Rethinking the Ethics of Vital Organ Donations: Accepted Medical Practice Already Violates the Dead Donor Rule. Explicitly Jettisoning the Rule-Allowing Vital Organs to Be Extracted, under Certain Conditions, from Living Patients-Is a Radical Change Only at the Conceptual Level. but It Would Expand the Pools of Eligible Organ Donors

By Millerand, Franklin G.; Truog, Robert D. | The Hastings Center Report, November-December 2008 | Go to article overview

Rethinking the Ethics of Vital Organ Donations: Accepted Medical Practice Already Violates the Dead Donor Rule. Explicitly Jettisoning the Rule-Allowing Vital Organs to Be Extracted, under Certain Conditions, from Living Patients-Is a Radical Change Only at the Conceptual Level. but It Would Expand the Pools of Eligible Organ Donors


Millerand, Franklin G., Truog, Robert D., The Hastings Center Report


Mr. Jones, aged thirty, is lying in a bed in an intensive care unit, breathing with the help of a respirator. His face looks ruddy, and he is warm to the touch. Indeed, he looks healthier than other patients in the unit. He has also just been diagnosed as "brain dead."

Two ethically important questions arise with respect to Mr. Jones: (1) Is he really dead, or is he a living patient with traumatic brain injury? (2) Is it acceptable to retrieve his organs--including vital organs such as the heart, lungs, liver, and both kidneys--for donation to patients in need of transplantation? According to the moral status quo, the answers to these two questions are linked. It is thought permissible to retrieve vital organs only from dead patients--the "dead donor rule." What makes it permissible to retrieve organs from Mr. Jones (with his prior consent or the consent of his family) is that Mr. Jones is dead, despite appearances to the contrary. The constellation of neurological findings that since 1968 has been called "brain death" is death, pure and simple.

The same two questions are pertinent to patients who have experienced traumatic brain injury but do not meet the criteria for brain death. With increasing frequency, vital organs are extracted from such patients following a decision to withdraw life-sustaining treatment and only a few minutes after their hearts have stopped beating. Are such patients really dead, or are they imminently dying? Is it ethical to retrieve vital organs when it is not certain that the donors are already dead--that the cessation of heart and lung function is irreversible?

Although firmly entrenched, the moral status quo of vital organ donation poses a dilemma. On the one hand, the dead donor rule appears ethically necessary. It is based on the seemingly unassailable principle that it is wrong to kill (or cause the death) of an innocent person to save the life of another. Accordingly, it is ethical to retrieve vital organs only from dead people. On the other hand, scientific and ethical commentators have raised serious doubts about whether donors of vital organs are genuinely dead at the time that vital organs are extracted for transplantation.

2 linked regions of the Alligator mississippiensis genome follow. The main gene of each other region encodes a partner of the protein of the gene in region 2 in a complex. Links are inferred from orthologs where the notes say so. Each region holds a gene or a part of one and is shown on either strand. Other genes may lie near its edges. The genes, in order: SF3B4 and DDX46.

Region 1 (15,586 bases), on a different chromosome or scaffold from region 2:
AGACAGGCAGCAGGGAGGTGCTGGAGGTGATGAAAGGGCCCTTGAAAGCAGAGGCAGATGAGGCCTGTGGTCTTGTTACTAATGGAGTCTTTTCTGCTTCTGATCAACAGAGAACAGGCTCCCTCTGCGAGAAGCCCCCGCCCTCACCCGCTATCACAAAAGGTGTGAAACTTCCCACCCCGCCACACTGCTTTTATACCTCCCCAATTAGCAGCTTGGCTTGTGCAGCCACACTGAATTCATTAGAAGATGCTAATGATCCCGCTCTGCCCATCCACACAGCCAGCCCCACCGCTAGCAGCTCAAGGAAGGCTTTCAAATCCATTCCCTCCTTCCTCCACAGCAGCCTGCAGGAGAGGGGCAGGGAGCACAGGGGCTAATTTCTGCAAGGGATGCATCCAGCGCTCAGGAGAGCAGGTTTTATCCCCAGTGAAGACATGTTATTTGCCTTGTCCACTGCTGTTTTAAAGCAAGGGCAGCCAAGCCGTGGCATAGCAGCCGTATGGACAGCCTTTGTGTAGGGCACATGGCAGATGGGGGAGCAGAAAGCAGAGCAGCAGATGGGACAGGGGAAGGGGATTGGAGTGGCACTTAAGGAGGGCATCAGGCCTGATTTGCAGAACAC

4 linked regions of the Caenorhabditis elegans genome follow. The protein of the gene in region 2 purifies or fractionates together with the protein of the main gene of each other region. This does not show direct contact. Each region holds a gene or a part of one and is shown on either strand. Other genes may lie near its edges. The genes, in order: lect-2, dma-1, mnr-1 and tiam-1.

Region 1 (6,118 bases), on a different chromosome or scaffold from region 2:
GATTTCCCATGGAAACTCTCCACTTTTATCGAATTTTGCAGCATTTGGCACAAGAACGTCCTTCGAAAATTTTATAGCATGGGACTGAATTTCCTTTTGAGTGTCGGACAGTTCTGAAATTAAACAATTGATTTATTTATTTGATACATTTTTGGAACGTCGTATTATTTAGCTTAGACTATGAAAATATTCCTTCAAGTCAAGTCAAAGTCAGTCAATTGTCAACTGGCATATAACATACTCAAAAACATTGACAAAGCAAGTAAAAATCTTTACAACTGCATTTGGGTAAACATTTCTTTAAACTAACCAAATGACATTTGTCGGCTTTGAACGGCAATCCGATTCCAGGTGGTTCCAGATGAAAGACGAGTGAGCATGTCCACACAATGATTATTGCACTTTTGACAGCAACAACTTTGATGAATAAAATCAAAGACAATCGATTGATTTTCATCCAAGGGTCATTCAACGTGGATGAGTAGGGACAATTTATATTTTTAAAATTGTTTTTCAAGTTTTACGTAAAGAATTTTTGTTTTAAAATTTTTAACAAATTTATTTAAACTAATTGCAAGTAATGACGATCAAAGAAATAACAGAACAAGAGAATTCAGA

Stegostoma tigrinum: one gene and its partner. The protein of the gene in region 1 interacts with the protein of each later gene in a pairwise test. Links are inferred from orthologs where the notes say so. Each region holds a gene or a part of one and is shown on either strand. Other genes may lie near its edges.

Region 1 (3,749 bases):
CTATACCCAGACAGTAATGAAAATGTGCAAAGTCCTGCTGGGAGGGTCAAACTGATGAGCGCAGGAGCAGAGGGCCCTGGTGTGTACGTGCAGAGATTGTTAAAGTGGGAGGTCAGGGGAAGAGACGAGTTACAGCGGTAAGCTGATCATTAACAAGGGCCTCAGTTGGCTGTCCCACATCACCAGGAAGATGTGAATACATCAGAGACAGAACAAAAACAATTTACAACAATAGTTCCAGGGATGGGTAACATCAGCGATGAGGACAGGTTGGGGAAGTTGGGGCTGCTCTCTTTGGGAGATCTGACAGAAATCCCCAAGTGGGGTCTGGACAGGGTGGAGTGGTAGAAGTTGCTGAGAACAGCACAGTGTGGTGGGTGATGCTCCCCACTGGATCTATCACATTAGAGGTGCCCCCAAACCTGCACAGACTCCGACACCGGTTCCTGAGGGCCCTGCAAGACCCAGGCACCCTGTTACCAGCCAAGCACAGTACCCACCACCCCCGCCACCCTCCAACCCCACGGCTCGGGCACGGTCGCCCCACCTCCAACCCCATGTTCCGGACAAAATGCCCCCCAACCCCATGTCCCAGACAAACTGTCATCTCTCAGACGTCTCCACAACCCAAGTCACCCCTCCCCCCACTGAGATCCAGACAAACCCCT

In this article, we argue that it is time both to face honestly the fact that our current practices of vital organ donation violate the dead donor rule, and to provide a coherent alternative ethical account of these practices that does not depend on this norm. Others have contemplated or advocated repeal of the rule, but a systematic justification, including consideration of pertinent objections, has been lacking. (1)

Current Practices

Currently, vital organs are retrieved for transplantation from brain dead patients whose hearts continue to beat owing to mechanical ventilation, and from patients declared dead by traditional cardiopulmonary criteria immediately after life support is withdrawn. Are these donors really dead?

In a New Yorker article provocatively titled "As Good as Dead," Gary Greenberg noted that "By the nineteen-sixties, as doctors began to perfect techniques for transplanting livers and hearts, the medical establishment faced a paradox: the need for both a living body and a dead donor." (2) To overcome this paradox, clinicians and ethicists have endorsed the idea that patients diagnosed as brain dead are really dead--despite not appearing dead--thus facilitating retrieval of vital organs consistent with the dead donor rule. According to this idea, living but catastrophically brain-injured patients are not being killed to retrieve their organs; rather, these patients, being brain dead, are actually corpses breathing mechanically. By telling themselves, patients, and patients' families that brain death is a form of death, clinicians and ethicists have become comfortable with "cadaveric" organ donation.

We contend that the proposition that brain death constitutes death of the human being is incoherent and, therefore, not credible. …

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Rethinking the Ethics of Vital Organ Donations: Accepted Medical Practice Already Violates the Dead Donor Rule. Explicitly Jettisoning the Rule-Allowing Vital Organs to Be Extracted, under Certain Conditions, from Living Patients-Is a Radical Change Only at the Conceptual Level. but It Would Expand the Pools of Eligible Organ Donors
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